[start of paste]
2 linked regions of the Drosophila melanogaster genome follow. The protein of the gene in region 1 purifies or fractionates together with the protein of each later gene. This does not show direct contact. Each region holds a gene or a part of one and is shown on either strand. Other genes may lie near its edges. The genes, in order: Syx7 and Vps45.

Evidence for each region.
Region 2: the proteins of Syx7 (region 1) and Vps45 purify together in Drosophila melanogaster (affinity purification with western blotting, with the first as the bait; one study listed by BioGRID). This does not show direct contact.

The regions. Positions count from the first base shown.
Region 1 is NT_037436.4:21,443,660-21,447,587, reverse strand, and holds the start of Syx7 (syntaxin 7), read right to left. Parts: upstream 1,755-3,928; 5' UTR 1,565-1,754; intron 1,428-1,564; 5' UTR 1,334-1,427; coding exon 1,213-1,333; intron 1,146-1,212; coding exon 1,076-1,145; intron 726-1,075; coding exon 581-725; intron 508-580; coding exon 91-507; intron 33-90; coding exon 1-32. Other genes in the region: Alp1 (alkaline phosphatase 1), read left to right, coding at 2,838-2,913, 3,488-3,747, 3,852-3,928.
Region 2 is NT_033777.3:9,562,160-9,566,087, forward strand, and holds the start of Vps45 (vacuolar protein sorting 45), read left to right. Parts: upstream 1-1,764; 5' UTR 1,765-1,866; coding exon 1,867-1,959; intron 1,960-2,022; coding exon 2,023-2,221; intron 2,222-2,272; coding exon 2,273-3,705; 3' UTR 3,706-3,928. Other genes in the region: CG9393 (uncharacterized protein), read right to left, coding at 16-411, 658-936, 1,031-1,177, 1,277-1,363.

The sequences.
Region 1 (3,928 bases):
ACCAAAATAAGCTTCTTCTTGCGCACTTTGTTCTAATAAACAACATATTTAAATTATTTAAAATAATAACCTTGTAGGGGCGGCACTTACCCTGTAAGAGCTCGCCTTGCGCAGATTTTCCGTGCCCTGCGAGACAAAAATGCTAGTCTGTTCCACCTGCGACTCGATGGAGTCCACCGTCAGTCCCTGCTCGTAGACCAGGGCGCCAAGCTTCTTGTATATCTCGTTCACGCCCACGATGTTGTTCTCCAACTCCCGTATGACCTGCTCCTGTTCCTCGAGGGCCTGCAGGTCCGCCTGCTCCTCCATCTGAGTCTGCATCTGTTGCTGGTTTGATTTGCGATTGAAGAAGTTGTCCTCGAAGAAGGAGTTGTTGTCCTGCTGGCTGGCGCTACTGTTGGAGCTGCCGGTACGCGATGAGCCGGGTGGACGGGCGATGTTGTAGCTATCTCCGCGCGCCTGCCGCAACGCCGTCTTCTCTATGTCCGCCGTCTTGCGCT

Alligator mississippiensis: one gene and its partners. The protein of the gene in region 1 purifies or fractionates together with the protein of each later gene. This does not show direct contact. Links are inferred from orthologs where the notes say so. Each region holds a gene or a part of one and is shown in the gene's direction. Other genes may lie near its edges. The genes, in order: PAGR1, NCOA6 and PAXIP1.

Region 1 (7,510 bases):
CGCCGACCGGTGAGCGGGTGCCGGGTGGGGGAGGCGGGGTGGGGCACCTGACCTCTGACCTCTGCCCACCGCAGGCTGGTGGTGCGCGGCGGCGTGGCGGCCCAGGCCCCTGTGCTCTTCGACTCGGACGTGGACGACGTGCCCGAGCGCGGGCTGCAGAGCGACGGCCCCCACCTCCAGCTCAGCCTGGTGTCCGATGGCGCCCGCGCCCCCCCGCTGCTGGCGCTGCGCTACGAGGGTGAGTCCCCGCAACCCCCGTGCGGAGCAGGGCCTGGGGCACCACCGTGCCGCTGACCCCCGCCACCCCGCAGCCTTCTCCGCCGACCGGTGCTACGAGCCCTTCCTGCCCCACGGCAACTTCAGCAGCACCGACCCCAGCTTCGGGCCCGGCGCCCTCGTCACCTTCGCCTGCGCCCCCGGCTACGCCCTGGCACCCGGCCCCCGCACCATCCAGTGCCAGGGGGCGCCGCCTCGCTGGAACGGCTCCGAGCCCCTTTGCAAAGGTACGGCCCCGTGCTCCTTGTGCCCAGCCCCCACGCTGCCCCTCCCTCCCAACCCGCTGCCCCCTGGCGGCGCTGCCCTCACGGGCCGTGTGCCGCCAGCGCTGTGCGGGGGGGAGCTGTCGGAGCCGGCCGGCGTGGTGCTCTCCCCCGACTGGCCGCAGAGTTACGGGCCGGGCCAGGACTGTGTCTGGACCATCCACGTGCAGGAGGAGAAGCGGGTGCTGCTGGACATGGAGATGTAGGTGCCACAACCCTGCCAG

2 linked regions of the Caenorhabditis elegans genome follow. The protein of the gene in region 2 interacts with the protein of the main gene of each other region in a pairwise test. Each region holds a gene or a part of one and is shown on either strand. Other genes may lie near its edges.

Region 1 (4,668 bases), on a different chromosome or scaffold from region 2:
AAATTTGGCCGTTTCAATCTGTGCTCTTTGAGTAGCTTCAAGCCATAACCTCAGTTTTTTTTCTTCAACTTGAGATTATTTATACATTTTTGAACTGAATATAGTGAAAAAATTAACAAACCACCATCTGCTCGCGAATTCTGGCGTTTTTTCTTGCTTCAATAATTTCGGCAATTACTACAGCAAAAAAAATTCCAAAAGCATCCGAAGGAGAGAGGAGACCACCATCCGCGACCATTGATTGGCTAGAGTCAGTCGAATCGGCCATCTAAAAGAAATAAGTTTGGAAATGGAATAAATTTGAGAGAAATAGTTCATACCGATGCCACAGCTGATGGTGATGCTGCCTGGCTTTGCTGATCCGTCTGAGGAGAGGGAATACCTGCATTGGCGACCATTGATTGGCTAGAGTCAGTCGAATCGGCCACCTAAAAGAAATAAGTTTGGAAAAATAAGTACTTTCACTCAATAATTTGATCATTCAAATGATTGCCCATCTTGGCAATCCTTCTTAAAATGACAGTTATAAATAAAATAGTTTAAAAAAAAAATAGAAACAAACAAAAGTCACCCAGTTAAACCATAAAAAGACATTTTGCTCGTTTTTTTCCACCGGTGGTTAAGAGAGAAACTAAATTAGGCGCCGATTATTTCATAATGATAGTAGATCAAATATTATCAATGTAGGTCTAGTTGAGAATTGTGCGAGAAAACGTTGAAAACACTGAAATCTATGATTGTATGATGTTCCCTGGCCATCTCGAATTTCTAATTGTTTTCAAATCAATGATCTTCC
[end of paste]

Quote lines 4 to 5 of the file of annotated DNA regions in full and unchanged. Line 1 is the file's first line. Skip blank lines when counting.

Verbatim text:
The regions. Positions count from the first base shown.
Region 1 is NT_037436.4:21,443,660-21,447,587, reverse strand, and holds the start of Syx7 (syntaxin 7), read right to left. Parts: upstream 1,755-3,928; 5' UTR 1,565-1,754; intron 1,428-1,564; 5' UTR 1,334-1,427; coding exon 1,213-1,333; intron 1,146-1,212; coding exon 1,076-1,145; intron 726-1,075; coding exon 581-725; intron 508-580; coding exon 91-507; intron 33-90; coding exon 1-32. Other genes in the region: Alp1 (alkaline phosphatase 1), read left to right, coding at 2,838-2,913, 3,488-3,747, 3,852-3,928.